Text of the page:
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I absolutely love my CycleOps Fluid2.  It’s perfect for doing intervals and spending time in my saddle (as opposed to one on a spin bike), but I was pumped to ride outside—even if the temperature hovered around freezing.

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Yeah, I totally questioned my sanity at this point.  But then I remembered my teammates were riding outside too, so it must be OK.

Before making my 2013 outdoor debut, I had to invest in cold-weather cycling gear.  Yes, I’m from Central New York; no, cold temperatures don’t bother me.  But if it’s around 30 degrees Fahrenheit, and you’re riding outside at a moderate pace, then you will need to bundle up.  And as a biking newbie, I have the bare minimum when it comes to apparel:  two jerseys and three pairs of shorts. (According to my coaches, our Full Throttle Endurance cycling and racing kits arrive next week!) Last week, Andrew sent an email that included the gear we’ll need until May, which included items like gloves, bike shoe covers, and fleece-lined cycling pants and jackets.

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Since I have some vintage Under Armour tops and bottoms from my high school field-hockey days, I didn’t need to buy bottoms and tops.  And a while back, I ordered a Headsweats snowflake performance beanie, which I wore under my helmet.  Basically, the only items I needed to purchase included heavy-duty gloves and a warm jacket.  So after Saturday’s swim and brunch, one of my teammates and I hit up Paragon Sports to build our biking wardrobes.

cold-weather-cycling-gear-collage

Neon’s in this season, right?

Dressed for outdoor cycling success, I headed to Central Park yesterday morning for a beginner ride.  Again, I’ve been biking for about 10 months, so I’m still a noob, and Andrew said that people with less than two years of experience should attend this session.  It took me about 15 minutes to arrive at our meeting spot, and as I traveled uptown (in a green bike lane, so don’t worry, Mom!), my muscle memory took over, and it didn’t seem like my last outdoor ride happened five months ago.

For the first 15 minutes, Andrew briefly went over biking basics like shifting, breaking, signaling, and turning.  This portion served as a review for me—but it’s always good to hear this information again—but I did learn an important turning technique:  you should look ahead to where you want your bike to go, not where it is headed immediately. (I guess more mistakes and crashes happen when rides look immediately in front when turning.) Andrew also addressed riding in a pace group, and before long, we were off!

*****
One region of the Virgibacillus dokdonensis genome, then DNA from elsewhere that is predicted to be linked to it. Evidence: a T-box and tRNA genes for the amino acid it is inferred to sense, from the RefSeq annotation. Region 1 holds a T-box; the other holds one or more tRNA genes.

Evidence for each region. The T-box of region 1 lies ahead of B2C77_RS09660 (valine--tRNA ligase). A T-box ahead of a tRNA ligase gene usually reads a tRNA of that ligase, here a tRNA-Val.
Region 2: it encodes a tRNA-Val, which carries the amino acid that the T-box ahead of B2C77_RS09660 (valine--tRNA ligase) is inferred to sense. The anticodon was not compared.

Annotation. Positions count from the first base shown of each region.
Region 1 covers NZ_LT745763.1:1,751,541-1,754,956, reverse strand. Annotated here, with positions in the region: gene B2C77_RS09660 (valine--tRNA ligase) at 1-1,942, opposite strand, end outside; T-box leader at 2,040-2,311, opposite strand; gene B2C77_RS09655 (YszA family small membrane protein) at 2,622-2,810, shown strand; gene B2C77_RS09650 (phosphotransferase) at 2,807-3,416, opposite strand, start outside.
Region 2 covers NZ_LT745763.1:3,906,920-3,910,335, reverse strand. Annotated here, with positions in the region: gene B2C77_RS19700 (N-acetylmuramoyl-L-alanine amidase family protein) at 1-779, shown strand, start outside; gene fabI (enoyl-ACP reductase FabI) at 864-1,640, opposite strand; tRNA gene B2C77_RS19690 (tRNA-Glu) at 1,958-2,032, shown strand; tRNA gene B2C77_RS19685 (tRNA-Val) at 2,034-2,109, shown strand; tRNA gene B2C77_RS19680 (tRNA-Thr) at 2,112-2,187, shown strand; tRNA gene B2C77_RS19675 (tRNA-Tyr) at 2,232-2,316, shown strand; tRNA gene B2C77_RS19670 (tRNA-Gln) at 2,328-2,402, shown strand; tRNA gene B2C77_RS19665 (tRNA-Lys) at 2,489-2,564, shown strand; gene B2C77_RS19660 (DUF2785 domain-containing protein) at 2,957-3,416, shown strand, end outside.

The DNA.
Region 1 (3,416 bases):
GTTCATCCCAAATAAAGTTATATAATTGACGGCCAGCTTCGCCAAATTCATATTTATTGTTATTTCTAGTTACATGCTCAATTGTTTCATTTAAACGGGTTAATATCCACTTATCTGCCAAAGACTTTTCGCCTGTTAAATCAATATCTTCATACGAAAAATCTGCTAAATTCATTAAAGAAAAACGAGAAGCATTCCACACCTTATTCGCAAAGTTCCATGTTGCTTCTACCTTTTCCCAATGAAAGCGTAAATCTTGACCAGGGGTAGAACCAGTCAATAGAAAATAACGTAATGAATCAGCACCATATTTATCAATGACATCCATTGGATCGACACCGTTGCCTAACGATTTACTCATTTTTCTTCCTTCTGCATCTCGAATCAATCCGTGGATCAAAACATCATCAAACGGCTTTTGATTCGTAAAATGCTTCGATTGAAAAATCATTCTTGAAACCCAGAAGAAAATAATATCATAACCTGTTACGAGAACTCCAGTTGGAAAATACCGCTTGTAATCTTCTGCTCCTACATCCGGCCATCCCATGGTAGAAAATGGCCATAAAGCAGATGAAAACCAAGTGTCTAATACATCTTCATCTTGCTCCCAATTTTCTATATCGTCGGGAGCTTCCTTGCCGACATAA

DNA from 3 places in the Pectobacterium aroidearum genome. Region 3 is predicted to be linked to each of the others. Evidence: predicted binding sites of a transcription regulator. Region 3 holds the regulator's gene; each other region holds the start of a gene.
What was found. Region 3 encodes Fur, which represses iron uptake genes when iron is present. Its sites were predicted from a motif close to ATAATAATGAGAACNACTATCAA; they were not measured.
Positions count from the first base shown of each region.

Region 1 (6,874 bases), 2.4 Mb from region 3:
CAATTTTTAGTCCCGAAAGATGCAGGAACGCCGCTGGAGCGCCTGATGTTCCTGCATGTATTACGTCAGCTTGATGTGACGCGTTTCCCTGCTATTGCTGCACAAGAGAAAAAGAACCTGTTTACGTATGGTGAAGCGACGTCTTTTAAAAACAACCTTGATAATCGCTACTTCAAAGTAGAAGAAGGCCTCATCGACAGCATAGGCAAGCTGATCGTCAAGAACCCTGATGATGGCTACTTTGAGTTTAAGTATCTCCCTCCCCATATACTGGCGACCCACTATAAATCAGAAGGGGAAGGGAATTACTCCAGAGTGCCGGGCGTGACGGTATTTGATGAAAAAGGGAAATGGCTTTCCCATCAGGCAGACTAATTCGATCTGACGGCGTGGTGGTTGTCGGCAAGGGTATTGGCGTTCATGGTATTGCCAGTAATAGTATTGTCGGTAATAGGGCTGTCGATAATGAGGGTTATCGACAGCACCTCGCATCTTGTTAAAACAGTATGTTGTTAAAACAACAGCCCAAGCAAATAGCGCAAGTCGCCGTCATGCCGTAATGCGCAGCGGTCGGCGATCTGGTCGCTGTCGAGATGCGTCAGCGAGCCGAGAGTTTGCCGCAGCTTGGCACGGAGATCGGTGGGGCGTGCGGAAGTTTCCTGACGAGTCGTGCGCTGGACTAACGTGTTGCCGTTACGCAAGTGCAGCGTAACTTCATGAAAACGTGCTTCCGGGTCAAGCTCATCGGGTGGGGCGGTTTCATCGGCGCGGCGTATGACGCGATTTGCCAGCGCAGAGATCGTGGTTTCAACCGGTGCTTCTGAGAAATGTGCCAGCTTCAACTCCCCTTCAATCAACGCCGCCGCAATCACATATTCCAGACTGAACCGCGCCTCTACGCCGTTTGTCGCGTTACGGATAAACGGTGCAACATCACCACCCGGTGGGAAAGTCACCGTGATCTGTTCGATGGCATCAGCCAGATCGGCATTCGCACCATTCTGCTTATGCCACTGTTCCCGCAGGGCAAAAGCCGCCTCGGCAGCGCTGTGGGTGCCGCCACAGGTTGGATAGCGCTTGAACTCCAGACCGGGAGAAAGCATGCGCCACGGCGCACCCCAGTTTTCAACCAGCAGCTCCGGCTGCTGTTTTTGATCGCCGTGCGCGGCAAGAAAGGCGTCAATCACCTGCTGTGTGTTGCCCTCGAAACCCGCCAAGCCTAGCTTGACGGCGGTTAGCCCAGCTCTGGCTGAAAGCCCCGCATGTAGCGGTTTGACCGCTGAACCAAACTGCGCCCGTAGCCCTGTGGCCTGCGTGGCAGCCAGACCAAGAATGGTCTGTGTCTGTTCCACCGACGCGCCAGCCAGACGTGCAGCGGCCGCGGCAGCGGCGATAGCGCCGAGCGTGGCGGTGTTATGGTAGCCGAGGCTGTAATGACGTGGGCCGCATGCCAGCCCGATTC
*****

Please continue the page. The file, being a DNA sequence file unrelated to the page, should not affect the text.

Seven triathletes comprised our group, including one advanced rider who lead us through the first loop of Central Park while Andrew coached.  This was my first time riding in a true pace group, and during the entire ride, I kept thinking about Syracuse Bicycle’s Women on Wheels rides and how lucky I was to be able to essentially learn to ride in a safe and welcoming environment.  My cycling technique and experience are limited, but I was so grateful to have basic knowledge and skills I learned from these meetups.

Anyway, back to group riding.

Andrew circulated this link last week and told us to study what the pros do.  In essence, he wanted our front tire as close as possible to the (back) tire in front of us, a technique known as drafting.  Although this type of riding isn’t legal in USAT-sanctioned events, it’s effective in group rides because it’s safer, allows riders to share the workload, and makes it possible for riders to hold higher paces.  From this first outing, I learned two important aspects of group riding:  never break hard (coasting and feathering the breaks should be options one and two before full-out breaking) and trust the rider in front of you.  Honestly, the idea of riding so close together was a little unnerving, but I didn’t let myself get nervous—as soon as you do, you’re done.  And besides, I trusted my teammate in front of me, so I kept my eyes locked on his back tire.